Vaughan at Mindhacks writes about a 1938 study that employed an extremely creepy methodology that would certainly be illegal today:
[P]sychologist James Hartley wrote in and mentioned a remarkable study from 1938 where researchers hid under the beds of students to record their conversations.
The study was published in the Journal of Social Psychology and was titled “Egocentricity in Adult Conversation” and aimed to record natural conversations untainted by researcher-induced self-consciousness.
Our sensibilities have changed, though what about those ABC Primetime, hidden-camera "experiments" that present unwitting subjects with emotionally distressing scenarios? It's one thing to include someone in a psychological experiment when they've volunteered and have given adequate informed consent; it's quite another to subject people to distressing experimental manipulations without their knowledge or permission. True, there is no expectation of privacy out in public, but subjecting people to upsetting manipulations and recording their reactions seems like emotional abuse and an invasion of psychological privacy to me.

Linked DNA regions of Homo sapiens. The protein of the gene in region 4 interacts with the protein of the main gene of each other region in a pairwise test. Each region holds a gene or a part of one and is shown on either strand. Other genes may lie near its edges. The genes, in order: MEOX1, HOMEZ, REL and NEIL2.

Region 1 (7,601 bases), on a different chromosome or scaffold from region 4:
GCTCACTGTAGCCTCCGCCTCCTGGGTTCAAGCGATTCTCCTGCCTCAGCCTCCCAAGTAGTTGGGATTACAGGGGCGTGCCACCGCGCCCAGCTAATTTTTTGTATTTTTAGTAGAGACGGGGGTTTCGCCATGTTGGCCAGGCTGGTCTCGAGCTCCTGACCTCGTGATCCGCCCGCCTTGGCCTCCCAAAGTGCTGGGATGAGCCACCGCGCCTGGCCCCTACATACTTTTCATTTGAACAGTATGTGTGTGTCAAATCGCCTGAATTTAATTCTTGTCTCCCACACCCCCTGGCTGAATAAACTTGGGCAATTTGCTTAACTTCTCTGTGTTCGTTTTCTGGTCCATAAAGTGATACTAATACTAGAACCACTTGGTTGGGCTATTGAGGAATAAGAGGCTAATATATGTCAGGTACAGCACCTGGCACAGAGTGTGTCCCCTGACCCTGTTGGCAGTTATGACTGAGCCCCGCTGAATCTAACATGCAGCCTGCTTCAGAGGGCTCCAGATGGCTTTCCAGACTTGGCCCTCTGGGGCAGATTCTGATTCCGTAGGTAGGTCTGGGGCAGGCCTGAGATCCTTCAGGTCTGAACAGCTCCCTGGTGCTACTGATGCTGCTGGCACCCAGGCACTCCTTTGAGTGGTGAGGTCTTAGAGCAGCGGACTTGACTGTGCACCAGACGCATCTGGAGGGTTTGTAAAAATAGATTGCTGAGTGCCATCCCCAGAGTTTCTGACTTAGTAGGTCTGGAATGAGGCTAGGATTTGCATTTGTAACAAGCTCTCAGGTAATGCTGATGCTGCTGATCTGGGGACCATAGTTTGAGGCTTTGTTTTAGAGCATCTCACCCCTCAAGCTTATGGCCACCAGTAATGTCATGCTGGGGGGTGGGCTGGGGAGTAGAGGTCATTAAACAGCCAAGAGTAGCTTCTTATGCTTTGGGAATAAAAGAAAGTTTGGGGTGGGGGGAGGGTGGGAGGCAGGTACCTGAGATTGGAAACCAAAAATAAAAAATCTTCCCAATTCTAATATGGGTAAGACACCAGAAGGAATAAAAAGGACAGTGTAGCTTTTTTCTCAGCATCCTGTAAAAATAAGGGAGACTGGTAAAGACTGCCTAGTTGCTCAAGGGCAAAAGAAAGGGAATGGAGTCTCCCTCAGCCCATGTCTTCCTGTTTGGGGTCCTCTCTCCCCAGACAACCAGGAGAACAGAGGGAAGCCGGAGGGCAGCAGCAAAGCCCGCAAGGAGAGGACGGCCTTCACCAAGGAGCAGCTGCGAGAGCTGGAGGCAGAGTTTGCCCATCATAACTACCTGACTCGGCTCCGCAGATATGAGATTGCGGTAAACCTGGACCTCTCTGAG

Of course, we're all the subjects of field experimentation as businesses and political consultants subject us to experiments in which we've been assigned to particular marketing conditions for comparison with other conditions, all without our knowledge that we're participants in research. I'm okay with that, so long as they don't conduct field research from under our beds.